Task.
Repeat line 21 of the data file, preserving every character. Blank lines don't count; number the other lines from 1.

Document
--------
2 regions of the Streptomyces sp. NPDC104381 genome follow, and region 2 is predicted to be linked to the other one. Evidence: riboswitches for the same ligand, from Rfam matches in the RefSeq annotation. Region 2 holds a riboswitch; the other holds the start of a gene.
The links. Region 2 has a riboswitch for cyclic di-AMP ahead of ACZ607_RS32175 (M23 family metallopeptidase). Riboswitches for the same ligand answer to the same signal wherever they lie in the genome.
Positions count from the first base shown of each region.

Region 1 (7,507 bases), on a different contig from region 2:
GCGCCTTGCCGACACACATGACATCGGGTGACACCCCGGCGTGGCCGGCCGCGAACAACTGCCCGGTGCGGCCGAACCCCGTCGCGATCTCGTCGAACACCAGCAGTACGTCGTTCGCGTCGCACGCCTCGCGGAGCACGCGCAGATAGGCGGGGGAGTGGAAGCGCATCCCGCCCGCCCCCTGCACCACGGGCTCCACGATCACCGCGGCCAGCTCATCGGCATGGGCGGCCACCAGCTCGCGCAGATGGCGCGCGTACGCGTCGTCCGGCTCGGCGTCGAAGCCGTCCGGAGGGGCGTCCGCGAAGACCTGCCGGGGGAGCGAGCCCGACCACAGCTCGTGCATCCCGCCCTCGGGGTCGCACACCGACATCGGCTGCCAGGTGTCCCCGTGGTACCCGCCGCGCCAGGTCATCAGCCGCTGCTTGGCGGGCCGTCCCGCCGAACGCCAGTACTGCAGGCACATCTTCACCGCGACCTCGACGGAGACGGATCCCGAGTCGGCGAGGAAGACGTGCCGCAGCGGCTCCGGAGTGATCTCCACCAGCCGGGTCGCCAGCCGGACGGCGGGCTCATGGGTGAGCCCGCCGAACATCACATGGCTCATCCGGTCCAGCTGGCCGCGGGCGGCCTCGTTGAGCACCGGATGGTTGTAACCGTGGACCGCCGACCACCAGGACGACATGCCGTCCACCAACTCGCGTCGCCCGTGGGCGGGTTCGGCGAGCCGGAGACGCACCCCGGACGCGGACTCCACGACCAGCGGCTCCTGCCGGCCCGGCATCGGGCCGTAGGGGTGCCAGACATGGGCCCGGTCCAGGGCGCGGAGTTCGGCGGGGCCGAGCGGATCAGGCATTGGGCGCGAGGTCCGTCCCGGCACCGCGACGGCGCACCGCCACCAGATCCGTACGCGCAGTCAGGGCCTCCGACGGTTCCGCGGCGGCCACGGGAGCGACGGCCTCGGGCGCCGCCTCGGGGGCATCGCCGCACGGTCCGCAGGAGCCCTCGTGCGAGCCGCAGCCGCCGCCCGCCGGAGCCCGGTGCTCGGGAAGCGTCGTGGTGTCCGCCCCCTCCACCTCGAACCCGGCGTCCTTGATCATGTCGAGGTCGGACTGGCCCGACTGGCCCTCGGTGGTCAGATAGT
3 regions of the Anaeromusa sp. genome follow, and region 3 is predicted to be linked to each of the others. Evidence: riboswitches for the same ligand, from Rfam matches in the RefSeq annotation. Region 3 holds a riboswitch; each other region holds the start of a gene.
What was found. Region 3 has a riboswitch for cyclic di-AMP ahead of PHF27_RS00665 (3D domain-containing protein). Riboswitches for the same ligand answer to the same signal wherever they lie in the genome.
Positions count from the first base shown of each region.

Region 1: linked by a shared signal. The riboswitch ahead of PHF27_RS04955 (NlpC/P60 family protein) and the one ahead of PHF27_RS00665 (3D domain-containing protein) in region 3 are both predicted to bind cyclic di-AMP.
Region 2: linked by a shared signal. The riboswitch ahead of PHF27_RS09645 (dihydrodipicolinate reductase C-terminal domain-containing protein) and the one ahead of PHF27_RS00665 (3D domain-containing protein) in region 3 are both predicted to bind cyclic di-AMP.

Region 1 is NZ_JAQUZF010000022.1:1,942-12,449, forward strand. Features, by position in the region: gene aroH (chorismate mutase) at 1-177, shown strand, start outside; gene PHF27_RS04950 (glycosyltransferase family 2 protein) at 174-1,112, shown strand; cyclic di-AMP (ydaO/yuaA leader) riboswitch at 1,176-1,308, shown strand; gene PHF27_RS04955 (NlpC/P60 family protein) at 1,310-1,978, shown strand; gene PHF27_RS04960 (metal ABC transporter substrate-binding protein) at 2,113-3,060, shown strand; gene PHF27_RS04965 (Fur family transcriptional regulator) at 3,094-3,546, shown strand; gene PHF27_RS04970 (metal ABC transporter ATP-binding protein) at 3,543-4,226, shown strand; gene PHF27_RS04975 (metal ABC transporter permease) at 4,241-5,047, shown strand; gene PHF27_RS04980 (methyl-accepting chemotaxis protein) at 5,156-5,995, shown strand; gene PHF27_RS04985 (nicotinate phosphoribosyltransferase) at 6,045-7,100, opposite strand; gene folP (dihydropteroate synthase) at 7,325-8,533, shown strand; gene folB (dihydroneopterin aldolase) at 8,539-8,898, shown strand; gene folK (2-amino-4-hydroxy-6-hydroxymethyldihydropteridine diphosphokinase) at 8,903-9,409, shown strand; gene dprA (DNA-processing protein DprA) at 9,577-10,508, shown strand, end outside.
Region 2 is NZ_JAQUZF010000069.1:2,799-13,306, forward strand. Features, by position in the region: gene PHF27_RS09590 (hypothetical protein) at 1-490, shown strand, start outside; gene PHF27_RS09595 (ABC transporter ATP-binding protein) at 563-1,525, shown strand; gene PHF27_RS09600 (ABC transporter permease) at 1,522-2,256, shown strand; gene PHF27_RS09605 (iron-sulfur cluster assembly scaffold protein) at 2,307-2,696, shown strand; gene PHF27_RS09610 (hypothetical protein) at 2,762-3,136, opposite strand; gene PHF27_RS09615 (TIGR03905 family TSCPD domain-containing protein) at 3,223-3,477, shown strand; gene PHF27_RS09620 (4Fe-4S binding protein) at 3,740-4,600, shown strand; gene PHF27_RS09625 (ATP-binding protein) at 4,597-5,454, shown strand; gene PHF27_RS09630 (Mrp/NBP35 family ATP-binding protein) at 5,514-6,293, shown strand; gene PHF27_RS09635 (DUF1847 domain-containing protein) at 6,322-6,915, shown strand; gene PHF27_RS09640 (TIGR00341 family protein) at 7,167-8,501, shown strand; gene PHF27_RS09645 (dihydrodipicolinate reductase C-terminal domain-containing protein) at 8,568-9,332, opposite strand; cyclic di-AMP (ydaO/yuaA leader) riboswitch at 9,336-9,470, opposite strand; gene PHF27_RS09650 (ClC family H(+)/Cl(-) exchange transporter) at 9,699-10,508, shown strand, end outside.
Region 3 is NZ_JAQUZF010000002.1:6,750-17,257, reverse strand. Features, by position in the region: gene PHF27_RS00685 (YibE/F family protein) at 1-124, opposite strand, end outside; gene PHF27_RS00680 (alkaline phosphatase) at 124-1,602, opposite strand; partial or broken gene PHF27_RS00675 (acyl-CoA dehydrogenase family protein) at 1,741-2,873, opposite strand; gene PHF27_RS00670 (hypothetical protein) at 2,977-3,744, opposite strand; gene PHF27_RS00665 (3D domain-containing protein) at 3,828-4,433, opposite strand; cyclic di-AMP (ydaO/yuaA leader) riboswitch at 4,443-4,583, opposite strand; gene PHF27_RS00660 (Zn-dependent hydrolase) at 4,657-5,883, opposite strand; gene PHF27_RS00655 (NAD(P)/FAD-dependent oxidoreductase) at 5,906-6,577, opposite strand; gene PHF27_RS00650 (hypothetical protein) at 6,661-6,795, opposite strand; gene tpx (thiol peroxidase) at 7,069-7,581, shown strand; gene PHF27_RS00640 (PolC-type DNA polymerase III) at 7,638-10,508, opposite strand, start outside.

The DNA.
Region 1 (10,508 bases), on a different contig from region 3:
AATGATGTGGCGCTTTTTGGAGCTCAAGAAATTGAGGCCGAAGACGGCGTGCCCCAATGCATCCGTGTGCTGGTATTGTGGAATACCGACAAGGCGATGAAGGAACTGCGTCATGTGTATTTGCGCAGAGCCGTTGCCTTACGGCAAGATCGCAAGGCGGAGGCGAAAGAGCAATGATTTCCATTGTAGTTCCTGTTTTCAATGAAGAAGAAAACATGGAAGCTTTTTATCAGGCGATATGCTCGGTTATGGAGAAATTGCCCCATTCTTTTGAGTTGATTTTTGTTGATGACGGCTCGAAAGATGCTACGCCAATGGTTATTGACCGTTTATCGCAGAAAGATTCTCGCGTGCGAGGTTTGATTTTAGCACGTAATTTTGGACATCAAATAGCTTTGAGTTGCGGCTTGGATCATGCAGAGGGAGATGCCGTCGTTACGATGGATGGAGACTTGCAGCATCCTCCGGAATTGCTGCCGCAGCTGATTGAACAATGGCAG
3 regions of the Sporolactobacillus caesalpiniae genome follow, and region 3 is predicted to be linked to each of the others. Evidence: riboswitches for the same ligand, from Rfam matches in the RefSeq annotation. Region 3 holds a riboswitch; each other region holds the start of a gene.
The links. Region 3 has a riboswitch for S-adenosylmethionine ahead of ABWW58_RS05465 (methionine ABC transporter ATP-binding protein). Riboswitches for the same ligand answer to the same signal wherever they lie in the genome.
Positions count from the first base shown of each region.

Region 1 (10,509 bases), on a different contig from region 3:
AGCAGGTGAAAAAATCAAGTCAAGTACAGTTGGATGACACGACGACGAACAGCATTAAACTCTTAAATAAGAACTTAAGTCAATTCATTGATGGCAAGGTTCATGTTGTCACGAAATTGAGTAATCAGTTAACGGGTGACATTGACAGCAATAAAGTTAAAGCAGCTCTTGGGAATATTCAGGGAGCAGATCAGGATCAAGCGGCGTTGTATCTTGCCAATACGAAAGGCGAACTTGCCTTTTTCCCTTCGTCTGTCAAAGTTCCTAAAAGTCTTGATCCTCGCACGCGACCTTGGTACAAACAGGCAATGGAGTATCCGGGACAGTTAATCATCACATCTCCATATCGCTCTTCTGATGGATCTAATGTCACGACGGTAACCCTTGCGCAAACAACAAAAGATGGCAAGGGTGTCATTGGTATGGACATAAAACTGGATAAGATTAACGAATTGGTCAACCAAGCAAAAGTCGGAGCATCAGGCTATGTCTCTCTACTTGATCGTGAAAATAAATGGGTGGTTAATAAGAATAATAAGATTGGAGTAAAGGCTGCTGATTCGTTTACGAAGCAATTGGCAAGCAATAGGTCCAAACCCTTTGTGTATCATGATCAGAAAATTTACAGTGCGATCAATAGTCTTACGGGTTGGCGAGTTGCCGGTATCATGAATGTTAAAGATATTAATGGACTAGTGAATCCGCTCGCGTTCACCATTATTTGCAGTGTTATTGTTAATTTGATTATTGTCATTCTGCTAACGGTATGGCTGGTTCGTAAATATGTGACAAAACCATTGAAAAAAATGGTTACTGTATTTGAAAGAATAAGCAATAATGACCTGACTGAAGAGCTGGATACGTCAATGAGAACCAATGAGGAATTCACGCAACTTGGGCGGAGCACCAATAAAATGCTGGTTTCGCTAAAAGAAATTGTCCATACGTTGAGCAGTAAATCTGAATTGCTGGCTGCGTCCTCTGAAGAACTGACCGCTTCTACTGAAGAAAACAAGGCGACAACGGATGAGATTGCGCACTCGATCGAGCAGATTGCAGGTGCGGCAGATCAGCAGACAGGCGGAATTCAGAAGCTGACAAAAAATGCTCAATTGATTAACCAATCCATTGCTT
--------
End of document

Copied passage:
AGCAGGTGAAAAAATCAAGTCAAGTACAGTTGGATGACACGACGACGAACAGCATTAAACTCTTAAATAAGAACTTAAGTCAATTCATTGATGGCAAGGTTCATGTTGTCACGAAATTGAGTAATCAGTTAACGGGTGACATTGACAGCAATAAAGTTAAAGCAGCTCTTGGGAATATTCAGGGAGCAGATCAGGATCAAGCGGCGTTGTATCTTGCCAATACGAAAGGCGAACTTGCCTTTTTCCCTTCGTCTGTCAAAGTTCCTAAAAGTCTTGATCCTCGCACGCGACCTTGGTACAAACAGGCAATGGAGTATCCGGGACAGTTAATCATCACATCTCCATATCGCTCTTCTGATGGATCTAATGTCACGACGGTAACCCTTGCGCAAACAACAAAAGATGGCAAGGGTGTCATTGGTATGGACATAAAACTGGATAAGATTAACGAATTGGTCAACCAAGCAAAAGTCGGAGCATCAGGCTATGTCTCTCTACTTGATCGTGAAAATAAATGGGTGGTTAATAAGAATAATAAGATTGGAGTAAAGGCTGCTGATTCGTTTACGAAGCAATTGGCAAGCAATAGGTCCAAACCCTTTGTGTATCATGATCAGAAAATTTACAGTGCGATCAATAGTCTTACGGGTTGGCGAGTTGCCGGTATCATGAATGTTAAAGATATTAATGGACTAGTGAATCCGCTCGCGTTCACCATTATTTGCAGTGTTATTGTTAATTTGATTATTGTCATTCTGCTAACGGTATGGCTGGTTCGTAAATATGTGACAAAACCATTGAAAAAAATGGTTACTGTATTTGAAAGAATAAGCAATAATGACCTGACTGAAGAGCTGGATACGTCAATGAGAACCAATGAGGAATTCACGCAACTTGGGCGGAGCACCAATAAAATGCTGGTTTCGCTAAAAGAAATTGTCCATACGTTGAGCAGTAAATCTGAATTGCTGGCTGCGTCCTCTGAAGAACTGACCGCTTCTACTGAAGAAAACAAGGCGACAACGGATGAGATTGCGCACTCGATCGAGCAGATTGCAGGTGCGGCAGATCAGCAGACAGGCGGAATTCAGAAGCTGACAAAAAATGCTCAATTGATTAACCAATCCATTGCTT